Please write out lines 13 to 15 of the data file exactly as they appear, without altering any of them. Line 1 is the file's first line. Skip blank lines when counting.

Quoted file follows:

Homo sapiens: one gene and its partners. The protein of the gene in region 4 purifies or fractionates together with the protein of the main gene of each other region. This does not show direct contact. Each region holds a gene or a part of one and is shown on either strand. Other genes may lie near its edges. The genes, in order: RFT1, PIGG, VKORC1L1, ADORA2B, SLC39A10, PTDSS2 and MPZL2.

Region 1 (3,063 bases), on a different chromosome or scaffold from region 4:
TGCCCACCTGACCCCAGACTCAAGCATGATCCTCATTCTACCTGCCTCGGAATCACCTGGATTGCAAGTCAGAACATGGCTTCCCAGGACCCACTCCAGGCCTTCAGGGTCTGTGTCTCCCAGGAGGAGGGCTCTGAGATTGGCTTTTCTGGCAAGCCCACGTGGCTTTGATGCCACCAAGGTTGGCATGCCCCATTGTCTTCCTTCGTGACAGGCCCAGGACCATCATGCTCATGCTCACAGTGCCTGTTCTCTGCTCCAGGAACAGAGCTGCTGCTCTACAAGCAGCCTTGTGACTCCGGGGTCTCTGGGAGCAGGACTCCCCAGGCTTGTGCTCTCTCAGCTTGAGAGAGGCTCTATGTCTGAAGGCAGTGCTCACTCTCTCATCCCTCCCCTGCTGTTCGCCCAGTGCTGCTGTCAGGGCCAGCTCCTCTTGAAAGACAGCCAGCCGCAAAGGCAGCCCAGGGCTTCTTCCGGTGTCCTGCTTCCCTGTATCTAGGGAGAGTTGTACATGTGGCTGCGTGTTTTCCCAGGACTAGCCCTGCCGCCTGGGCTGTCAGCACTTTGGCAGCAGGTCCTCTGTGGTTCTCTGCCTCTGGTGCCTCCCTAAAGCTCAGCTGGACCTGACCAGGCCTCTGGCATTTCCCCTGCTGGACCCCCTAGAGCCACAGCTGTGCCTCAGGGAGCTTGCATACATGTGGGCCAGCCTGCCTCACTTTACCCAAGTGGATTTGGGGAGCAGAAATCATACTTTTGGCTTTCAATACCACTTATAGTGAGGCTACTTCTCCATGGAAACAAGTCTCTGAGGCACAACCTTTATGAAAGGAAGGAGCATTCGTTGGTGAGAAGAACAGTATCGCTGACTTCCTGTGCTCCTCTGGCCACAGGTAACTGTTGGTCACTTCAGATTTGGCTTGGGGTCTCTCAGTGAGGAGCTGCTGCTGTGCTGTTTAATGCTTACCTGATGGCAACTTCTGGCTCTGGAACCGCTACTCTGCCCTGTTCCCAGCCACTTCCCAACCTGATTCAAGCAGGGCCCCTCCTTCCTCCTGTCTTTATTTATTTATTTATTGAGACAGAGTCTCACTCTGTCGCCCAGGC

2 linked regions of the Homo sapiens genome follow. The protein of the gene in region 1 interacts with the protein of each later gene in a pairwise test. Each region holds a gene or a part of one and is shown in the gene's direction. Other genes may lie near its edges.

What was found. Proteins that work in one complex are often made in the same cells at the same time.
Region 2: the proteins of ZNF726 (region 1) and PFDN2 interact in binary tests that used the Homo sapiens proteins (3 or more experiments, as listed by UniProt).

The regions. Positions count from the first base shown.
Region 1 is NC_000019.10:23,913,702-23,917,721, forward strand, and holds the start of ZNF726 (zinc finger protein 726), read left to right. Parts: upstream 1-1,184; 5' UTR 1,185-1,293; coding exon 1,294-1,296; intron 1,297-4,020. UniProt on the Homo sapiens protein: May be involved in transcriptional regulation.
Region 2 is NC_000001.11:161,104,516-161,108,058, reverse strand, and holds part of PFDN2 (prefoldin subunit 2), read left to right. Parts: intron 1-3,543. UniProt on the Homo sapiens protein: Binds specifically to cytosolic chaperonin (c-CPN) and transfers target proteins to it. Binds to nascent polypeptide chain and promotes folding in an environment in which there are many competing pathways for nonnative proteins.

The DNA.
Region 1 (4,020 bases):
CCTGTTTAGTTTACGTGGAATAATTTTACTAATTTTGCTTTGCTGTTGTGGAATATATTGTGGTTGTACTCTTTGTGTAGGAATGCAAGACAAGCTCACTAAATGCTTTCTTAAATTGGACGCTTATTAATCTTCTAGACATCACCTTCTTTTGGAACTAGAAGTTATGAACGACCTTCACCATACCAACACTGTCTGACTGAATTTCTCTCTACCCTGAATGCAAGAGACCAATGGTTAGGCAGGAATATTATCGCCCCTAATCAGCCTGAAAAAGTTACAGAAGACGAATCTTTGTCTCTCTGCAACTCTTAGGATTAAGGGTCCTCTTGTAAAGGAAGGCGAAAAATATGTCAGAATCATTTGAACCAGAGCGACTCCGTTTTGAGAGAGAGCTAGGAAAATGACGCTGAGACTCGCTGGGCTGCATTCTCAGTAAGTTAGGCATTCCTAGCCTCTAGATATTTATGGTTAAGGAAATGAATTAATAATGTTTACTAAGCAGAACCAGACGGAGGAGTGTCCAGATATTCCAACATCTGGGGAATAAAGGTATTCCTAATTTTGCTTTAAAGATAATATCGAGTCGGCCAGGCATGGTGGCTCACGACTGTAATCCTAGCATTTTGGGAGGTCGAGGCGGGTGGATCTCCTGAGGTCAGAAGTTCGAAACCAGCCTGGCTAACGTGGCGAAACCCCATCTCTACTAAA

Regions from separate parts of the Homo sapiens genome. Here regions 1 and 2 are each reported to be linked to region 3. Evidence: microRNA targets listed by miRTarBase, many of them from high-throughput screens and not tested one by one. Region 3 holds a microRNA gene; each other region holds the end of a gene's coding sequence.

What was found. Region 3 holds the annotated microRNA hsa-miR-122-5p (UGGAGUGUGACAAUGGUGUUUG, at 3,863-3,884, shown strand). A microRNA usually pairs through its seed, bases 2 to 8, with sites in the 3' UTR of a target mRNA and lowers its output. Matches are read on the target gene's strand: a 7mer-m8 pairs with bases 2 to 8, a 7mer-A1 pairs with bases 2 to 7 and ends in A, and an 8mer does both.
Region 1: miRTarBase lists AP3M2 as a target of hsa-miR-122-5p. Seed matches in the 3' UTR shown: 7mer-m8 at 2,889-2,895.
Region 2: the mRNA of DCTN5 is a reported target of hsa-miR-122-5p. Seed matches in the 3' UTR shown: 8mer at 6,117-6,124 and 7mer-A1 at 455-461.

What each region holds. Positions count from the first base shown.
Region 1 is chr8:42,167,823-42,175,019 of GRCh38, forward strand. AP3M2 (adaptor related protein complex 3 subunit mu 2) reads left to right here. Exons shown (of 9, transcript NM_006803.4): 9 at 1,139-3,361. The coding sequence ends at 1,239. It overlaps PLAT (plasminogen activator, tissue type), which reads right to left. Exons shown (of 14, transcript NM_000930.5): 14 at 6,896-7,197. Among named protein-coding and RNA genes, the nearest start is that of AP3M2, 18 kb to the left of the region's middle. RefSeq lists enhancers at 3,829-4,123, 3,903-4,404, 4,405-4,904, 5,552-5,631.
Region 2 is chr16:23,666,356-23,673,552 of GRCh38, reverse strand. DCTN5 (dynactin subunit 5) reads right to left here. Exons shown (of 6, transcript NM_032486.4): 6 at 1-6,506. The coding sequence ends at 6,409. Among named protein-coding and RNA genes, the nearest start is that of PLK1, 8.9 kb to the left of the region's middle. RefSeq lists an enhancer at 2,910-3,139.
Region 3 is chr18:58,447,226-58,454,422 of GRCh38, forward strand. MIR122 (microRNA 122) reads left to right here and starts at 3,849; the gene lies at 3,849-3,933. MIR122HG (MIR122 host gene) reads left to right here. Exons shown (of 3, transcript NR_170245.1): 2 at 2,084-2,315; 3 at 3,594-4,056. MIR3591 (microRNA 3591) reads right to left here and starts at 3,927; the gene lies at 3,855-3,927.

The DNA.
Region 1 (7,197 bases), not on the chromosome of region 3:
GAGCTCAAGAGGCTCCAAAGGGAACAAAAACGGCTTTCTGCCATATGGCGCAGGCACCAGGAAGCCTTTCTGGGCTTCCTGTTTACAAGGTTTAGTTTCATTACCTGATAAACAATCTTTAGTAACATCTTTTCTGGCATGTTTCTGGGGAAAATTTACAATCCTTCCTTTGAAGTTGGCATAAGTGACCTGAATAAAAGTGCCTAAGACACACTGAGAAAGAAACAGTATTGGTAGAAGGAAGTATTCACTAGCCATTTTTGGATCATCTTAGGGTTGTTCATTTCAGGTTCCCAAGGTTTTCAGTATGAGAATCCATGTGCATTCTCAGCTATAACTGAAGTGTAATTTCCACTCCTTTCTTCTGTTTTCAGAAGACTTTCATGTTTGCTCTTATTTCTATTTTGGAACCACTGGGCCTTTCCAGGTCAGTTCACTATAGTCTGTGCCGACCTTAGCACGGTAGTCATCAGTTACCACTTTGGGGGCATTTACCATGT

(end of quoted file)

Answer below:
Regions from separate parts of the Homo sapiens genome. Here regions 1 and 2 are each reported to be linked to region 3. Evidence: microRNA targets listed by miRTarBase, many of them from high-throughput screens and not tested one by one. Region 3 holds a microRNA gene; each other region holds the end of a gene's coding sequence.

What was found. Region 3 holds the annotated microRNA hsa-miR-122-5p (UGGAGUGUGACAAUGGUGUUUG, at 3,863-3,884, shown strand). A microRNA usually pairs through its seed, bases 2 to 8, with sites in the 3' UTR of a target mRNA and lowers its output. Matches are read on the target gene's strand: a 7mer-m8 pairs with bases 2 to 8, a 7mer-A1 pairs with bases 2 to 7 and ends in A, and an 8mer does both.
Region 1: miRTarBase lists AP3M2 as a target of hsa-miR-122-5p. Seed matches in the 3' UTR shown: 7mer-m8 at 2,889-2,895.